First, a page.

The art of embroidery is often seen as a more traditional craft compared to other types of art. With just a few basic items - fabric, a needle, and thread - one can virtually create any image that they wish. We've all seen embroidered fabric before - on clothing, blankets, and everything in between.
While this handicraft is timeless and the materials have remained pretty much the same throughout the centuries, the same cannot be said about the approach or the creativity that is seen in contemporary embroideries. Modern artists have taken this classic art form and brought it to a whole new level with creativity and imagination that is far, far from the outside of the figurative box. Take a look at some of the stunning works of art by these incredible artists:
Hiroko Kubota's fondness of cats is elegantly expressed on the front of these shirts.
Temari handballs that were made by a 92-year-old Japanese grandmother. Flickr user NanaAkua posted her grandmother's creations to a gallery seen here.
The artist known as Severija uses embroidery techniques on unconventional metal objects. She has also worked in conjunction with other famous artists, including Banksy.
Veselka Bulkan operates the Little Herb Bouquet store found on Etsy. Her creations are like no other in that they often extend beyond the actual canvas.
Meredith Woolnough created these beautiful pieces through utilizing a special water-soluble fabric. Once she embroiders the fabric with a nature-inspired design, she dissolves the fabric away, leaving her creation bare.
Chloe Giordano's work is incredibly detailed, but the true skill in her art is how impossibly tiny they are. It's hard not to appreciate her talent when a thimble is placed alongside her work as a reference of scale.
Much of Teresa Lim's inspiration comes from the places she has visited around the world. Her scenic depictions are all created on-site during her travels.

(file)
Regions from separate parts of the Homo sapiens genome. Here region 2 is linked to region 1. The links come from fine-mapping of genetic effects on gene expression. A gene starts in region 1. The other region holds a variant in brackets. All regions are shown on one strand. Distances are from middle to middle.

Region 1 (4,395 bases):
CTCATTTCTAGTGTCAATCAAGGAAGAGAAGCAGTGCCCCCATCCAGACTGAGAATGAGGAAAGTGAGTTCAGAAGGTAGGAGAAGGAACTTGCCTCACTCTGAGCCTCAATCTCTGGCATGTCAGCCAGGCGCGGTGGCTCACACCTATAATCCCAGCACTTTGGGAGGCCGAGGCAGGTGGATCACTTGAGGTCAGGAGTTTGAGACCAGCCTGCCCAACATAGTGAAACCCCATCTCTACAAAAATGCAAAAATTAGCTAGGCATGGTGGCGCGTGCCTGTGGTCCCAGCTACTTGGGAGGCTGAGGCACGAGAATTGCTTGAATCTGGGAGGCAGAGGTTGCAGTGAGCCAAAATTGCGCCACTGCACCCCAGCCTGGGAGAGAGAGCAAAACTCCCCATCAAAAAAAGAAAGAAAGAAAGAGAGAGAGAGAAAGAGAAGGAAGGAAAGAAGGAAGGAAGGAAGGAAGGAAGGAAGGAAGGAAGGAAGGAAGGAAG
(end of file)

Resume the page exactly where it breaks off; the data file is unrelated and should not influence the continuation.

The artist behind Urban X Stitch uses fences and gates to display his art where people often frequent.
Most people can't capture the level of detail that Cayce Zavaglia displays in her portraits. But she is able to perfectly recreate her subjects with incredible technicality with the use of her embroidery talents.
Claire Moynihan brings her embroideries to life with these three-dimensional creations.
Ana Teresa Barboza creates landscapes that can't be contained within the mere frames of the canvas.
The world we live in is full of drab logos and brandings. James Merry uses these very emblems as the foundation of his work.
A stunning recreation of Van Gogh's "Starry Night" by the talented Lauren Spark.
Embroidery can be done on a wide variety of mediums, and Danielle Clough creates hers on the mesh of badminton and tennis rackets.
With extreme care and skill, Hillary Waters Fayle is able to embroider on the delicate, brittle medium of leaves.
These aren't the same notebooks you find at school or work. Chara, an artist from Athens, uses the covers of notebooks to create the fabulous works seen below:
Toast is a tasty side to any breakfast, but only Judith G. Klausner would ever think to use it as a canvas for her talents.
A self-proclaimed "space geek," Navid Baraty's creations are inspired by the planets of our solar system.
One of the more unusual canvases found on this list, Matthew Cox's work is carefully added onto X-rays of the human body.
A group of artists painstakingly created these embroidered garments using cashmere, Indian hemp and cotton, 80s denim jeans, and vintage towels sourced from flea markets on London’s Portobello Road. The entire process from start to finish can take up to 100 hours to complete.
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H/T: Bored Panda